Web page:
REFINEROBOTS EXPLORE PLANKTON-DRIVEN FLUXES IN THE MARINE TWILIGHT ZONE
WHYUnderstanding the oceanic biological carbon pump
The Twilight Zone, located between the depths of ~ 200 m and 1000 m, is one of the least known environments on Earth: we mandatorily need to explore it as it provides essential services for our society and is pivotal to the ocean carbon cycle.
The Twilight Zone, which is out of reach of sunlight, is critically undersampled and understudied during most oceanographic ship-based cruises while its depths elude satellite remote sensing. Yet, the Twilight Zone has an essential role in regulating the sequestration of carbon dioxide from the atmosphere for centuries or longer; additionally, the Twilight Zone hosts unique ecosystems and huge fish populations, which could contribute to mitigate food insecurity4; finally, the Twilight Zone is the place of global ocean deoxygenation.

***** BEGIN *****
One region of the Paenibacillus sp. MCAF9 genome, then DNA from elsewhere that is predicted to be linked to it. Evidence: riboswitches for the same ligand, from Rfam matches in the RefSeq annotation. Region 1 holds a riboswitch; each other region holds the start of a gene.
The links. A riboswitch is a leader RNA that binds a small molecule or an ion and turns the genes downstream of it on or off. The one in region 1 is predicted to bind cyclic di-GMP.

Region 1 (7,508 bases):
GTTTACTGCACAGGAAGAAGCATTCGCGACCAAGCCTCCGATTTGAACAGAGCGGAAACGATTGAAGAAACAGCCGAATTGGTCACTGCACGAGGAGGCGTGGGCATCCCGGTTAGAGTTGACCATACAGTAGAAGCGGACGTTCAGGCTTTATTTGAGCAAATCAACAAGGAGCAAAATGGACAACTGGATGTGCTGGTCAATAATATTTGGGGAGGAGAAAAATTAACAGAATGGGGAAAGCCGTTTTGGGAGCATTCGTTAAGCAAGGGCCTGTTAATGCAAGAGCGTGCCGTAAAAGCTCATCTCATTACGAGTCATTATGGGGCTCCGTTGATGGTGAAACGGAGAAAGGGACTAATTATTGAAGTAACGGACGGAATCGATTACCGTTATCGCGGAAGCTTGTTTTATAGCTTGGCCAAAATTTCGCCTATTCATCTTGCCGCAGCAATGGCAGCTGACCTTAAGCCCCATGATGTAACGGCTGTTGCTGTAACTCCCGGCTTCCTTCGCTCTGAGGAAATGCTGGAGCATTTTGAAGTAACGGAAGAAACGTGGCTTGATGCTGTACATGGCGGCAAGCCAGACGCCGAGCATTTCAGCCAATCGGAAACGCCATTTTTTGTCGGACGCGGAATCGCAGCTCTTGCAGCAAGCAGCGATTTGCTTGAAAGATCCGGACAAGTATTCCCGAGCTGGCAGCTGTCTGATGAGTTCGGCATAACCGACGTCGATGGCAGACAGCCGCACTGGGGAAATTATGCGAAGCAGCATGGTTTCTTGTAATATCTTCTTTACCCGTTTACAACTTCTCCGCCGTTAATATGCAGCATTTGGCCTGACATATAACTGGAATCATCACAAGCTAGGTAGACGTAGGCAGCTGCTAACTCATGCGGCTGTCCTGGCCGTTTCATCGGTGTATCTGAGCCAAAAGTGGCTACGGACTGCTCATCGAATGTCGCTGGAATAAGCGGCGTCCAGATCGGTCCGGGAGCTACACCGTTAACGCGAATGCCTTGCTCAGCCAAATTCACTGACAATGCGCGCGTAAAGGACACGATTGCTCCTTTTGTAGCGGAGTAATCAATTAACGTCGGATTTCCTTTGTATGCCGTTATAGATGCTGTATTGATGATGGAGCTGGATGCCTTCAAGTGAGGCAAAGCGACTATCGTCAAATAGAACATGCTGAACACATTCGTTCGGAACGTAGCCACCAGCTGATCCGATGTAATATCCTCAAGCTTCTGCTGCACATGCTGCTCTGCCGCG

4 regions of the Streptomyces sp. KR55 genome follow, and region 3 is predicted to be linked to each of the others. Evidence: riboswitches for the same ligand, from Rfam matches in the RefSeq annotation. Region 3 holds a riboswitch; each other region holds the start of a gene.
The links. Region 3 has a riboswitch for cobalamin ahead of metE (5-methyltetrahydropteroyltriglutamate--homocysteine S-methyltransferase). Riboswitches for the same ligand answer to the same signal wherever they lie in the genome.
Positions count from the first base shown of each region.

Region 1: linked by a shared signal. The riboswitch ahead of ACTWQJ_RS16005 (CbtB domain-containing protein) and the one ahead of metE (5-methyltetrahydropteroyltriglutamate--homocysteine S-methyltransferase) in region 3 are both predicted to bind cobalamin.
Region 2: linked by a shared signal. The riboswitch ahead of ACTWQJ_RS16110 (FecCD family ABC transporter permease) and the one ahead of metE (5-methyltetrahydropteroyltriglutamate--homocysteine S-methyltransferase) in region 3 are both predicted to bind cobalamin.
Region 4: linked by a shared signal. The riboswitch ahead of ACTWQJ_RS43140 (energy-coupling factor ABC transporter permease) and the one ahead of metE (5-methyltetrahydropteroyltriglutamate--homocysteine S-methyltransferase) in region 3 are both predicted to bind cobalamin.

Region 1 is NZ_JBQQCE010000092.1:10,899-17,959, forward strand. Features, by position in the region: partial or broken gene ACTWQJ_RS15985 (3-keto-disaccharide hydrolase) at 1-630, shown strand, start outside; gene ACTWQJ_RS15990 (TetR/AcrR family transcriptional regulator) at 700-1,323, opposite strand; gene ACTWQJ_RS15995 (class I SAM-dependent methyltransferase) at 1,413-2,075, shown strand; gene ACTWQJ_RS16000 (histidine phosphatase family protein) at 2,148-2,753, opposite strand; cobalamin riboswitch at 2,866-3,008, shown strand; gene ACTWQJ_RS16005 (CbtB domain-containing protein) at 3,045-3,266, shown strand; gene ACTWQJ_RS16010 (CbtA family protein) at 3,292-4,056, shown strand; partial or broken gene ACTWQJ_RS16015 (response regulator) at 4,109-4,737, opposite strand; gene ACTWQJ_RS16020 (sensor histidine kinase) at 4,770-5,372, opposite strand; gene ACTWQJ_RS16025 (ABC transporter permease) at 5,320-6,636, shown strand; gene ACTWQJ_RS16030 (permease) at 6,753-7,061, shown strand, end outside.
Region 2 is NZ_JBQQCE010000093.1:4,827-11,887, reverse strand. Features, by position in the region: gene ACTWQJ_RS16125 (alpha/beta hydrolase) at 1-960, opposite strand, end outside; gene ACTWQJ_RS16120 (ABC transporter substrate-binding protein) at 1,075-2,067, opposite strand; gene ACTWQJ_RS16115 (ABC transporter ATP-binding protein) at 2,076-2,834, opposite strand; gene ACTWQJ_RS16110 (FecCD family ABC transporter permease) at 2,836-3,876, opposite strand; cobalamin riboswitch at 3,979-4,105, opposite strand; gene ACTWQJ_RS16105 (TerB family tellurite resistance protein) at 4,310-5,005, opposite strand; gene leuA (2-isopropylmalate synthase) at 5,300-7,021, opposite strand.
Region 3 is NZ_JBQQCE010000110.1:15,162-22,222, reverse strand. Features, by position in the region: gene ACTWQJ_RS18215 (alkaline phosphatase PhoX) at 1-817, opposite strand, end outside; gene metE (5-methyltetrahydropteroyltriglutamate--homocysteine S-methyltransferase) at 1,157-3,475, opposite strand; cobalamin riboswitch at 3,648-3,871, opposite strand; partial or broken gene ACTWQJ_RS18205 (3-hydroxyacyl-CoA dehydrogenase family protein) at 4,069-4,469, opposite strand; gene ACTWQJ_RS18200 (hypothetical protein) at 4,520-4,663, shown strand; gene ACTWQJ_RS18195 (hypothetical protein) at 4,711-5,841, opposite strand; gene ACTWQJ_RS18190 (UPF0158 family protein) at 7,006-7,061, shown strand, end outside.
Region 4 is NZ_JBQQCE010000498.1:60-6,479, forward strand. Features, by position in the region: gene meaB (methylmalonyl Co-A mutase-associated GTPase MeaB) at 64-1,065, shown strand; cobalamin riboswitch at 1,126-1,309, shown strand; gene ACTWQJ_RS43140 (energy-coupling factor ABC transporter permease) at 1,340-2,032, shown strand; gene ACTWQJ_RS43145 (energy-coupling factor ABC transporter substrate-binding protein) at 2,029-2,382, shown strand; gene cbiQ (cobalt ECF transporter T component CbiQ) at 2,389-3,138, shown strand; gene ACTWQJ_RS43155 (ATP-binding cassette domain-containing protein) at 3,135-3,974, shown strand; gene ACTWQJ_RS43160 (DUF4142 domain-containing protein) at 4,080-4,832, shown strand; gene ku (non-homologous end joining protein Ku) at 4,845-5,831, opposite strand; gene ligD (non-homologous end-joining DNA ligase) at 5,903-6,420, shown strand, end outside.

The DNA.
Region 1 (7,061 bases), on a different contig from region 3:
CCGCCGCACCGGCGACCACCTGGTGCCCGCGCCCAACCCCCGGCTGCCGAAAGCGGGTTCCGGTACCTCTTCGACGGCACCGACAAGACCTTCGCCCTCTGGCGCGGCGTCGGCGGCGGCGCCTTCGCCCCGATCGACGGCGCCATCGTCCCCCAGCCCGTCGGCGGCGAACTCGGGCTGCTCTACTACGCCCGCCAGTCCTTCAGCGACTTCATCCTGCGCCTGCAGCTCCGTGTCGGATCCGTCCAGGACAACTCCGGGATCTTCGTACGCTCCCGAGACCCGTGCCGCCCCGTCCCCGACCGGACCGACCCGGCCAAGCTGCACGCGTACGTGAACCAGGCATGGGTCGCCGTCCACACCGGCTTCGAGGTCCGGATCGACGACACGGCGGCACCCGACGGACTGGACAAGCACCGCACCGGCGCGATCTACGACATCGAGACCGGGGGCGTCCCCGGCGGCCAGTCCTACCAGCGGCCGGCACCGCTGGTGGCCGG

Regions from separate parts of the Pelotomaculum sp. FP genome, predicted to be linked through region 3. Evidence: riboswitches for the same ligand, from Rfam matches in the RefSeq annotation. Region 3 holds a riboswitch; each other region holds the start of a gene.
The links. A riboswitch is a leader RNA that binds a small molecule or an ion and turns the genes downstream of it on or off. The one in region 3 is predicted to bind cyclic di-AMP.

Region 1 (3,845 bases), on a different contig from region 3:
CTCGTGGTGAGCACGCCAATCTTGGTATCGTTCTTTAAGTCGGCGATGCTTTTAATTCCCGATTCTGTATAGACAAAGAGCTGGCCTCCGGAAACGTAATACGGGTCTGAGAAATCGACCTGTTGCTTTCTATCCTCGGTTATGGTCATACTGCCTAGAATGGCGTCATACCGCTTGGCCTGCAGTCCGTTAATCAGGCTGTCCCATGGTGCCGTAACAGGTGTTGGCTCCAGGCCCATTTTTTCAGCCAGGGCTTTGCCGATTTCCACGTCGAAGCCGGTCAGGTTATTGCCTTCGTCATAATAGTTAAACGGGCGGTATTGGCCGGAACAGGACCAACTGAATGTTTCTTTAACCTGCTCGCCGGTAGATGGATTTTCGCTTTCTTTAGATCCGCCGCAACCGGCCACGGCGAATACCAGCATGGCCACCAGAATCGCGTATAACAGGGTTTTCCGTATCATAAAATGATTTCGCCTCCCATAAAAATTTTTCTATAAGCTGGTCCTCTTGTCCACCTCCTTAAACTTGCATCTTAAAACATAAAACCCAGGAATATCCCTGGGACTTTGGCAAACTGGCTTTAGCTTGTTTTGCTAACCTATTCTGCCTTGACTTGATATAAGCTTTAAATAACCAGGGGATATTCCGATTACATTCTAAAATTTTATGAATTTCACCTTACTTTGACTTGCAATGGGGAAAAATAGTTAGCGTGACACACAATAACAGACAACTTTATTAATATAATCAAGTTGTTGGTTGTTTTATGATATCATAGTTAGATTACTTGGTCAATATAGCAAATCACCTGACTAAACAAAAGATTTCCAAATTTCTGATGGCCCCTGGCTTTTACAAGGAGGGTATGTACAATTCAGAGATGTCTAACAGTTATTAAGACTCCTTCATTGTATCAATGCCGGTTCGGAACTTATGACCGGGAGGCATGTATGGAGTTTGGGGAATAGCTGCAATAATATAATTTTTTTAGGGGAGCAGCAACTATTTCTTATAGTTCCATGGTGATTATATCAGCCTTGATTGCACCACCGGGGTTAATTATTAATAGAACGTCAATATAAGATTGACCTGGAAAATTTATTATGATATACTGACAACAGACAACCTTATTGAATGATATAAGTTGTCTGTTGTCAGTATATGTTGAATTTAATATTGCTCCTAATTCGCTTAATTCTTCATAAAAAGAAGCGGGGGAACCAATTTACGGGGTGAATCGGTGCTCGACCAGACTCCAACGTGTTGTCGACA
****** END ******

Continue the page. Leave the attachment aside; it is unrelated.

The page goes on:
The ocean’s carbon-sequestration capacity is largely controlled by the Biological Carbon Pump. The Biological Carbon Pump is driven by processes that drive the downward export (pump strength) of biogenic carbon photosynthesized in the well-lit Euphotic Zone (between surface and ~100m), and the remineralisation (pump efficiency) of part of this sinking carbon in the underlying Twilight Zone.
According to a recently formulated paradigm, the Biological Carbon Pump is controlled by the cumulative and combined action of six different, biologically- or physically- mediated Biological Carbon Pumps. These are known as the Biological Gravitational Pump, the Mixed Layer Pump, the Eddy Subduction Pump, the Ekman Pump (or large-scale subduction), diel vertical migrations of zooplankton, and ontogenetic (seasonal) vertical migrations of zooplankton.
REFINE proposes a framework for an integrated observational approach of most of these Biological Carbon Pumps in the World Ocean.